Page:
Fall 2010[an error occurred while processing this directive]
By Keith Clarke, Chair, Mapping Sciences Committee, the National Research Council
Important to the GIScience research community and agenda, especially as far as the federal government is concerned, is the Mapping Sciences Committee (MSC), a standing committee of the Board on Earth Science Resources of the National Research Council. What is this committee; where did it come from; what are its activities and responsibilities; and how do they impact the world of geographic information science, especially with regard to research and development? In this essay, the current MSC chair attempts to answer these questions and reveal MSC as a unique and important vehicle for advancing the science relating to geographic information in the United States.
To understand the Mapping Sciences Committee, it is first important to understand the role that the National Academy of Sciences (NAS) has played in United States history. The NAS origins lie in the Civil War, when President Abraham Lincoln was attempting to get access to the highest level of expertise and knowledge available to the small and stretched federal government. The Civil War Act of Incorporation, signed by Lincoln on March 3, 1863, established service to the nation as the dominant purpose of the National Academy of Sciences. The initial mission was to "investigate, examine, experiment, and report upon any subject of science or art" whenever called upon to do so by any department of the government. With only a small number of initial members, the early NAS took on studies commissioned by the government on everything from weights and measures to currency to the permanence of military gravestones. Slowly, the workload increased, such that in 1916 the academy established the National Research Council (NRC) at the request of President Woodrow Wilson to recruit specialists from the larger scientific and technological communities to participate in advising the nation during World War I. With the armistice in 1918 and the formal end of the war in 1919, Wilson issued an executive order asking the academy to perpetuate the National Research Council for the peacetime to follow. This arrangement has persisted: subsequent executive orders by President Dwight Eisenhower in 1956 and President George H. W. Bush in 1993 have reaffirmed the importance of NRC and further broadened its charter. The academy has enjoyed presidential support, most recently when President Barack Obama addressed NAS on April 27, 2009, stressing the value of expert scientific advice to the nation.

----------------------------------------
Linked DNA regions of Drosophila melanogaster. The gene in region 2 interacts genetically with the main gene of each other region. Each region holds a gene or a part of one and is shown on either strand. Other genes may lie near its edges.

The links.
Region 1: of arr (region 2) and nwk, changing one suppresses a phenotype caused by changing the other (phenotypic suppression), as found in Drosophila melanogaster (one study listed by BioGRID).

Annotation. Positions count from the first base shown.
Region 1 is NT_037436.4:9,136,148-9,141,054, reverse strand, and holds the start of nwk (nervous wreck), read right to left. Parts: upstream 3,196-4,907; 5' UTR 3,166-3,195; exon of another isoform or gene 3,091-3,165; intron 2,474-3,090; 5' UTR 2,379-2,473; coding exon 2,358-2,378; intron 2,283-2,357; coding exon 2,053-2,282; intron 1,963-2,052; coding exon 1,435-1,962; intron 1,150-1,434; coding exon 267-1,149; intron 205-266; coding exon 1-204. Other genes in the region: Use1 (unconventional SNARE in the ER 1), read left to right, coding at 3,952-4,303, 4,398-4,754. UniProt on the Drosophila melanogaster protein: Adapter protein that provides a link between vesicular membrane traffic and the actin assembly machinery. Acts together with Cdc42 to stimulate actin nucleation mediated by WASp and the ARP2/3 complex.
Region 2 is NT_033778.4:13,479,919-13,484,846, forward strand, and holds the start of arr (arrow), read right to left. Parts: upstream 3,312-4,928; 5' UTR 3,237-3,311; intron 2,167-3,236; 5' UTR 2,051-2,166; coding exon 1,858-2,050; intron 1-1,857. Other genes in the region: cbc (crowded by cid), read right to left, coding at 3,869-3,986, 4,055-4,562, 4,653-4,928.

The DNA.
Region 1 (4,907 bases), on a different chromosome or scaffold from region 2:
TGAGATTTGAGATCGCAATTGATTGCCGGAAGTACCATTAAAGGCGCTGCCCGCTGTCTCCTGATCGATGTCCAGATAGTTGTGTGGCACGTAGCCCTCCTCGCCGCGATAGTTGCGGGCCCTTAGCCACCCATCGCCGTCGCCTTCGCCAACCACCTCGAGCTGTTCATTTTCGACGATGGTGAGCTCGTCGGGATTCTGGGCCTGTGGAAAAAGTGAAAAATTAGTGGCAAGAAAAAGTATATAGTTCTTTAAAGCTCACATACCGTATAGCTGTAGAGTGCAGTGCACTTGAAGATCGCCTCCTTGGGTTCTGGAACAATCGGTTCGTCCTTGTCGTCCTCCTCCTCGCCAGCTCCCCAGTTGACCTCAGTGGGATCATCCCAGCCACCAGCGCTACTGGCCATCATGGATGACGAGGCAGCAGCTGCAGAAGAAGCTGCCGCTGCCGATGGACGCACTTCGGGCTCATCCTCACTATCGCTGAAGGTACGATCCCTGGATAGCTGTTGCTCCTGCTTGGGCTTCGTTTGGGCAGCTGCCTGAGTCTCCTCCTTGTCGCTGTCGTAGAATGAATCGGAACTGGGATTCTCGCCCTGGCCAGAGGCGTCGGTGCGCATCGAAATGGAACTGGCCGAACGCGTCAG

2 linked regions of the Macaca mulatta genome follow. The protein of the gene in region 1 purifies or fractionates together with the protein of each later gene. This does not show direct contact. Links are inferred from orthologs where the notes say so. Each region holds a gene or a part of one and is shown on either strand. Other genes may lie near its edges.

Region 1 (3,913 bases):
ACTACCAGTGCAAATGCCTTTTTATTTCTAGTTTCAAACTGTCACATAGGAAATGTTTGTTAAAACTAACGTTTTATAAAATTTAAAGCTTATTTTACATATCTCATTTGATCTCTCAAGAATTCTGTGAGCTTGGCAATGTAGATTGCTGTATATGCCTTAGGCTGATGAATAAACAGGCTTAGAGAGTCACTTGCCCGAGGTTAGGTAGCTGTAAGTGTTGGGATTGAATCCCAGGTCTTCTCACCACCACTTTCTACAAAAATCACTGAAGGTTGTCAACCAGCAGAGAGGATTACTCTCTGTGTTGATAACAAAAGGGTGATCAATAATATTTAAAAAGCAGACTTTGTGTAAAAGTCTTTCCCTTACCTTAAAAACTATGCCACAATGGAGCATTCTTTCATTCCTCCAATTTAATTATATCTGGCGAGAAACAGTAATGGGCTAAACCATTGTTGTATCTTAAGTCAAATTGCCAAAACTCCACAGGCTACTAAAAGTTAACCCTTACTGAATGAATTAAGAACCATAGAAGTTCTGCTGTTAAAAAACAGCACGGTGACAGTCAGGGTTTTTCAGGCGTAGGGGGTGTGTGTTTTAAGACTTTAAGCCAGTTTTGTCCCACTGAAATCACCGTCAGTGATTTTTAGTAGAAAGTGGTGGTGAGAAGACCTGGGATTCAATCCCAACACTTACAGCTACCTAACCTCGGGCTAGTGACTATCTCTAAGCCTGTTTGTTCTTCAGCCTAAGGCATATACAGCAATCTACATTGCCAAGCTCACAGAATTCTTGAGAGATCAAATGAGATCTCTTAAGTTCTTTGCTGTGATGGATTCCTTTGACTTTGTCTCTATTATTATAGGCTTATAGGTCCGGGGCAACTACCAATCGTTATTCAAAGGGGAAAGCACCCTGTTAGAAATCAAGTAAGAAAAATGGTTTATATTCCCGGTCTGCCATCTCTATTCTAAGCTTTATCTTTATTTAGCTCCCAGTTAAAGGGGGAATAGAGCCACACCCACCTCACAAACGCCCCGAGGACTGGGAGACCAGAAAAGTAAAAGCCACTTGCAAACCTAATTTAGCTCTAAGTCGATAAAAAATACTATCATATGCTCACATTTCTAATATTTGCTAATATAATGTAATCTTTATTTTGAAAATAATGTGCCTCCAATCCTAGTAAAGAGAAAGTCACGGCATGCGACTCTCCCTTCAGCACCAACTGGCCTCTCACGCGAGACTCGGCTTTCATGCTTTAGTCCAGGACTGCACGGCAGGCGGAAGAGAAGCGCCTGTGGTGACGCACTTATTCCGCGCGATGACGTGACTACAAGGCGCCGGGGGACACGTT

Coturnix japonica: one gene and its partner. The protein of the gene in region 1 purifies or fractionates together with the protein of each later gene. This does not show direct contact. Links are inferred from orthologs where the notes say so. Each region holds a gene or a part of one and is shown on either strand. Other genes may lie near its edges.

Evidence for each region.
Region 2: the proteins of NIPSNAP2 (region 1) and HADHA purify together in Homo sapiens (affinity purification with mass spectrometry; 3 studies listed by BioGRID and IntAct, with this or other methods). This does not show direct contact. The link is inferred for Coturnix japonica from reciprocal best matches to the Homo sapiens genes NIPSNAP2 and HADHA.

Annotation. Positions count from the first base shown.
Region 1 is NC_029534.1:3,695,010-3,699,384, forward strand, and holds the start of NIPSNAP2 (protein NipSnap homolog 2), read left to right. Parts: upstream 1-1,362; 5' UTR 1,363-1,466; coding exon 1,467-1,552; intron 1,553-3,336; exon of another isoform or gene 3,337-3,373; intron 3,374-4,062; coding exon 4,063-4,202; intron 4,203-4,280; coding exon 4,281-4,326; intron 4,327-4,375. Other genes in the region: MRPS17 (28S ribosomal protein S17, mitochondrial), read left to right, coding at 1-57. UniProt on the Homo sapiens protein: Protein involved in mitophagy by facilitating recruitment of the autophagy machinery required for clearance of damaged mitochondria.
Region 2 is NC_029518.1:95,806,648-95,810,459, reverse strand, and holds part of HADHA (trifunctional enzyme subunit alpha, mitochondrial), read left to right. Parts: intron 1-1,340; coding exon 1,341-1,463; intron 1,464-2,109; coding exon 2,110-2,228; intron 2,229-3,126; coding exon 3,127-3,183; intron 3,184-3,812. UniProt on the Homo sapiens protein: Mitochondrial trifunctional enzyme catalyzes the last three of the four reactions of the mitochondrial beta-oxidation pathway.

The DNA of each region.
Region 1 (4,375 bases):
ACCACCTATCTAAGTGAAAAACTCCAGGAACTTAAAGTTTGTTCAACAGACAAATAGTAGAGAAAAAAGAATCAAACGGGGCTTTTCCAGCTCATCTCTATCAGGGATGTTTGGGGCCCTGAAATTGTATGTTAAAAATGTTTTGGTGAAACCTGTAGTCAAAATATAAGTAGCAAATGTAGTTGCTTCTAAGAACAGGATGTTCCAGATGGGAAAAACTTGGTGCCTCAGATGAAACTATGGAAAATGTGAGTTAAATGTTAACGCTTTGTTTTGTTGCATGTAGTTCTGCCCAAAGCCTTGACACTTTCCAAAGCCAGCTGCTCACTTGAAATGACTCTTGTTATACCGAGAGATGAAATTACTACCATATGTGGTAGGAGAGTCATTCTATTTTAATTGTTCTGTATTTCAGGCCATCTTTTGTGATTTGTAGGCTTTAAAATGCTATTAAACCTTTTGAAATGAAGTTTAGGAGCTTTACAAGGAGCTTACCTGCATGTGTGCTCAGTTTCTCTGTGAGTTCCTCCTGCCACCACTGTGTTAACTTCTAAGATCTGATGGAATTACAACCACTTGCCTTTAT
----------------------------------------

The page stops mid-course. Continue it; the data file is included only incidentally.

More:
Today, the National Academies perform an unparalleled public service by bringing together committees of experts in all areas of scientific and technological endeavor. Experts serve pro bono to address critical national issues and give advice to the government and the public. Four organizations now comprise the National Academies: Institute of Medicine, National Academy of Engineering, National Academy of Sciences, and National Research Council. Members of the National Academy of Sciences are elected to the prestigious office and include GIScientists such as Michael Goodchild, Waldo Tobler, and Luc Anselin.
While NRC has conducted many mapping-related studies, MSC has somewhat more recent origins. In 1989, NRC established MSC to provide "independent advice to society and to government at all levels on scientific, technical, and policy matters related to spatial information." MSC's initial years coincided with the developing vision of a U.S. National Spatial Data Infrastructure.
Two early reports in particular set forth many of the arguments that later found their form in the many projects to make public domain geospatial data available over the Internet and the World Wide Web. In 1990, the Office of Management and Budget (OMB) established the Federal Geographic Data Committee (FGDC), an interagency group that has remained important in the development of standards, policy, and Web portals ever since. In 1994, under President Bill Clinton, Presidential Executive Order 12906 was issued, calling for a national "Spatial Data Infrastructure," formalizing standards across the government and smoothing the way for accessible and useful geospatial data from many agencies, such as the Census Bureau, National Oceanic and Atmospheric Administration (NOAA), and the United States Geological Survey (USGS). By the end of the 1990s, the vision of ubiquitous and highly accessible data for the general public saw several practical implementations, including MapQuest (1996) and TerraServer (1998). MSC input had led federal agencies to think seriously about public data, open access, and value-added information.